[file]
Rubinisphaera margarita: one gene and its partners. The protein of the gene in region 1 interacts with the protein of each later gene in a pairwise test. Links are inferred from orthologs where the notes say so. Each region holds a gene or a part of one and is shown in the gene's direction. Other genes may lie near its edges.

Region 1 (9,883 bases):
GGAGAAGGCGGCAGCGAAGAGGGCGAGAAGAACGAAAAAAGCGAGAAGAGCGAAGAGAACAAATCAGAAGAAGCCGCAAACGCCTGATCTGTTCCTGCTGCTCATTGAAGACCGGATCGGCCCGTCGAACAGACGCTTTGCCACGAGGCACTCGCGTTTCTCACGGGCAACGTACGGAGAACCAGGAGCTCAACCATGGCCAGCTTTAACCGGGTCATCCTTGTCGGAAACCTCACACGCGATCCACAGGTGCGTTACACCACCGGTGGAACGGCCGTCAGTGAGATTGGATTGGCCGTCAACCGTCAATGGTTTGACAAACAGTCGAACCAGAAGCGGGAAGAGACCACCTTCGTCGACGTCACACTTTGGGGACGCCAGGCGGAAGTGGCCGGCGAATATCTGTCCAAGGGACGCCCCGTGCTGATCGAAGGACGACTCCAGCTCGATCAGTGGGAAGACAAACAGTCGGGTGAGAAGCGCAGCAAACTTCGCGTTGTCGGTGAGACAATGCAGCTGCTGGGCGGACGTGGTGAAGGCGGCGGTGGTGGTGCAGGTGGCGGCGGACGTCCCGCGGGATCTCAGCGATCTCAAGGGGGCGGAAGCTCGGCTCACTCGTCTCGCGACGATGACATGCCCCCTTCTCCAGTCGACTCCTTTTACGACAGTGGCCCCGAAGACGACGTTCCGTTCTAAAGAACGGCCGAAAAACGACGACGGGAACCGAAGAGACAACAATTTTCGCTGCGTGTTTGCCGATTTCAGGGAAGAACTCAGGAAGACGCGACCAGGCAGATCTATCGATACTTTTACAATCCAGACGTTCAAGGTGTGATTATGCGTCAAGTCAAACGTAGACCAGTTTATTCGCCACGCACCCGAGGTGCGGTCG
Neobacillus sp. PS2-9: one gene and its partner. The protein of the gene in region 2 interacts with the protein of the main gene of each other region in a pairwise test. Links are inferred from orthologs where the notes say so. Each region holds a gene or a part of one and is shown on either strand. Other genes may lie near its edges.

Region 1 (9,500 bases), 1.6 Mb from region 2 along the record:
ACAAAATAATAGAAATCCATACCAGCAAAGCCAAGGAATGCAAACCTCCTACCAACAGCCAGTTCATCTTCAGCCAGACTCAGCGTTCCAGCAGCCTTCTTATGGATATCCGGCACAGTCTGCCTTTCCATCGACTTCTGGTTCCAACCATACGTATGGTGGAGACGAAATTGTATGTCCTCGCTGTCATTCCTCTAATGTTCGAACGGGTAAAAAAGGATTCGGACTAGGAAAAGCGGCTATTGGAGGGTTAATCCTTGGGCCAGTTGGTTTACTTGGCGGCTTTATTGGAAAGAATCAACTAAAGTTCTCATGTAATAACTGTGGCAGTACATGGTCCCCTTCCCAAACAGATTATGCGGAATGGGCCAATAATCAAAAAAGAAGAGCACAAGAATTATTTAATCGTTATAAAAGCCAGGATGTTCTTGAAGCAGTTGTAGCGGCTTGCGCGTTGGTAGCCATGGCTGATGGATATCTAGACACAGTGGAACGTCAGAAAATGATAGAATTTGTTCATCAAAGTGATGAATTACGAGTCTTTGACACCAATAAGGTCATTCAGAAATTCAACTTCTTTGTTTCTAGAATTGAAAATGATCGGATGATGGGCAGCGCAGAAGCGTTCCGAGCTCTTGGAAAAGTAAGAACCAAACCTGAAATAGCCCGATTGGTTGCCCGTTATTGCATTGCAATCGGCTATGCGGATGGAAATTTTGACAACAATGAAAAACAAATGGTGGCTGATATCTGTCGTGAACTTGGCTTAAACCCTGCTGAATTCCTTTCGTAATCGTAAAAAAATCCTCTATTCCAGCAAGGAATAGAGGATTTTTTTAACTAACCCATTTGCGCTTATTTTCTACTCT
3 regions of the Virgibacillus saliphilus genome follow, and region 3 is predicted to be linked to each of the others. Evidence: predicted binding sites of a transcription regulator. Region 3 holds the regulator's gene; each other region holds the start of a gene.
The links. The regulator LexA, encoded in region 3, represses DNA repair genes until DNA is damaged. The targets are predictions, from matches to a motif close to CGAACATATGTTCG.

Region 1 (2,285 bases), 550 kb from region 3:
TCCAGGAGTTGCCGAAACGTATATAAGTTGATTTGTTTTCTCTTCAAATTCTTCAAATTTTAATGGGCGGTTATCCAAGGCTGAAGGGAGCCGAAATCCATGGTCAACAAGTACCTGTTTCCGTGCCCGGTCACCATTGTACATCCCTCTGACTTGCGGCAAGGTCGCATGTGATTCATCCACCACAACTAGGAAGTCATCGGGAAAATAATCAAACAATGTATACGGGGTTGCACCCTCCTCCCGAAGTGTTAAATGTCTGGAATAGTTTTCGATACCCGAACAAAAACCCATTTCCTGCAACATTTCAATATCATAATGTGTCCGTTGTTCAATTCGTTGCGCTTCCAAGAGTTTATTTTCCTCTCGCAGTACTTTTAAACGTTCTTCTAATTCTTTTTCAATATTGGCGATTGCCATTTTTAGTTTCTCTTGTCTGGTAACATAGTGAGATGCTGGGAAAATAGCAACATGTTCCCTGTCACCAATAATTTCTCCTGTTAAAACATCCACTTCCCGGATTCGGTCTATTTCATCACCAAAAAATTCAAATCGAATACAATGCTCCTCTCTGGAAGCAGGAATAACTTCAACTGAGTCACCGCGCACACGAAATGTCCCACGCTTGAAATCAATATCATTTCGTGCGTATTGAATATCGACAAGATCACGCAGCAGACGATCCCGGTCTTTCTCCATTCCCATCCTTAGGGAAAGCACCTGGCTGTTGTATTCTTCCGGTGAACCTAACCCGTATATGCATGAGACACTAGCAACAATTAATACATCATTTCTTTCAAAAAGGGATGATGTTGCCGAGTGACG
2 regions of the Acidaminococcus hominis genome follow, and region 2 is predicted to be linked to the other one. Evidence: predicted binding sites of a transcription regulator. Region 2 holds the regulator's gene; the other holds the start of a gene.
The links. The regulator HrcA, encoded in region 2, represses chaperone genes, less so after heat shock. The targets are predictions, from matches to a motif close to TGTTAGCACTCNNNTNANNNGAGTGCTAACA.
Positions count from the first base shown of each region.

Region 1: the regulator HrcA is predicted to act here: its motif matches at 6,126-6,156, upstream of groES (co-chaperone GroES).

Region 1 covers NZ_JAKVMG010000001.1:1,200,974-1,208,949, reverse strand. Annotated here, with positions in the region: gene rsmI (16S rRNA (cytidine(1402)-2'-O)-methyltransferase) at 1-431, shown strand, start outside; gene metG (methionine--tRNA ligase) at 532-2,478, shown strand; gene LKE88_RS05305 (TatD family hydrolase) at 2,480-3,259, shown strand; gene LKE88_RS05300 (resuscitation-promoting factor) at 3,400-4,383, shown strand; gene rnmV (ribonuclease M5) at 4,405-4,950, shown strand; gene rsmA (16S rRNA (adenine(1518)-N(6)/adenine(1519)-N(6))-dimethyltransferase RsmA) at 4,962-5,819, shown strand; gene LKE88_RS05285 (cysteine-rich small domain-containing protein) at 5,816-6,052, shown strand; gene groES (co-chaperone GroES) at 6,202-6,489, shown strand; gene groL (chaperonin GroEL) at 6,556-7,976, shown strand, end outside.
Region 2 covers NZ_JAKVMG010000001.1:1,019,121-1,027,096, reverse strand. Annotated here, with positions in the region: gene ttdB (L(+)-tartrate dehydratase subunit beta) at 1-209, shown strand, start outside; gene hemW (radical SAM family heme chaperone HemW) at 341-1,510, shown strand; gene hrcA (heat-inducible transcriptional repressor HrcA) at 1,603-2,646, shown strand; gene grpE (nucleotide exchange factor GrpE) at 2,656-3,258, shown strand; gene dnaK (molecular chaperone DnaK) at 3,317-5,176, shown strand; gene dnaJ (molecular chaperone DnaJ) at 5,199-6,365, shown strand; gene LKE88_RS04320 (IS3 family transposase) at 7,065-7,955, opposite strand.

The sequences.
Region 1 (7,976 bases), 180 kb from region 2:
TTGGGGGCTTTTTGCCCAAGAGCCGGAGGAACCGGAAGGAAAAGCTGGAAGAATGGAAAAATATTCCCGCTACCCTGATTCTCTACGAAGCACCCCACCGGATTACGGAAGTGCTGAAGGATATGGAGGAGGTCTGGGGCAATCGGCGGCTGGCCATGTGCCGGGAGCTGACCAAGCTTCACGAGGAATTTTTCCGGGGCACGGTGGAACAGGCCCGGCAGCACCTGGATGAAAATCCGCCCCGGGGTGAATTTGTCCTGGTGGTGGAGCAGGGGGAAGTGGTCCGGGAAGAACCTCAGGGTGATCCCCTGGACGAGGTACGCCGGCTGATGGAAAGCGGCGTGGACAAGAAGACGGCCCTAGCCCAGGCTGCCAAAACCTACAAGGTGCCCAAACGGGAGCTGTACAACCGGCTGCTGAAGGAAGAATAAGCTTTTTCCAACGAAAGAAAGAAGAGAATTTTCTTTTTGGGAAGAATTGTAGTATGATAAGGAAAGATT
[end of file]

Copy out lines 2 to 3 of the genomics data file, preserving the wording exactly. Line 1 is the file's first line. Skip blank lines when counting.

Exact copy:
Region 1 (9,883 bases):
GGAGAAGGCGGCAGCGAAGAGGGCGAGAAGAACGAAAAAAGCGAGAAGAGCGAAGAGAACAAATCAGAAGAAGCCGCAAACGCCTGATCTGTTCCTGCTGCTCATTGAAGACCGGATCGGCCCGTCGAACAGACGCTTTGCCACGAGGCACTCGCGTTTCTCACGGGCAACGTACGGAGAACCAGGAGCTCAACCATGGCCAGCTTTAACCGGGTCATCCTTGTCGGAAACCTCACACGCGATCCACAGGTGCGTTACACCACCGGTGGAACGGCCGTCAGTGAGATTGGATTGGCCGTCAACCGTCAATGGTTTGACAAACAGTCGAACCAGAAGCGGGAAGAGACCACCTTCGTCGACGTCACACTTTGGGGACGCCAGGCGGAAGTGGCCGGCGAATATCTGTCCAAGGGACGCCCCGTGCTGATCGAAGGACGACTCCAGCTCGATCAGTGGGAAGACAAACAGTCGGGTGAGAAGCGCAGCAAACTTCGCGTTGTCGGTGAGACAATGCAGCTGCTGGGCGGACGTGGTGAAGGCGGCGGTGGTGGTGCAGGTGGCGGCGGACGTCCCGCGGGATCTCAGCGATCTCAAGGGGGCGGAAGCTCGGCTCACTCGTCTCGCGACGATGACATGCCCCCTTCTCCAGTCGACTCCTTTTACGACAGTGGCCCCGAAGACGACGTTCCGTTCTAAAGAACGGCCGAAAAACGACGACGGGAACCGAAGAGACAACAATTTTCGCTGCGTGTTTGCCGATTTCAGGGAAGAACTCAGGAAGACGCGACCAGGCAGATCTATCGATACTTTTACAATCCAGACGTTCAAGGTGTGATTATGCGTCAAGTCAAACGTAGACCAGTTTATTCGCCACGCACCCGAGGTGCGGTCG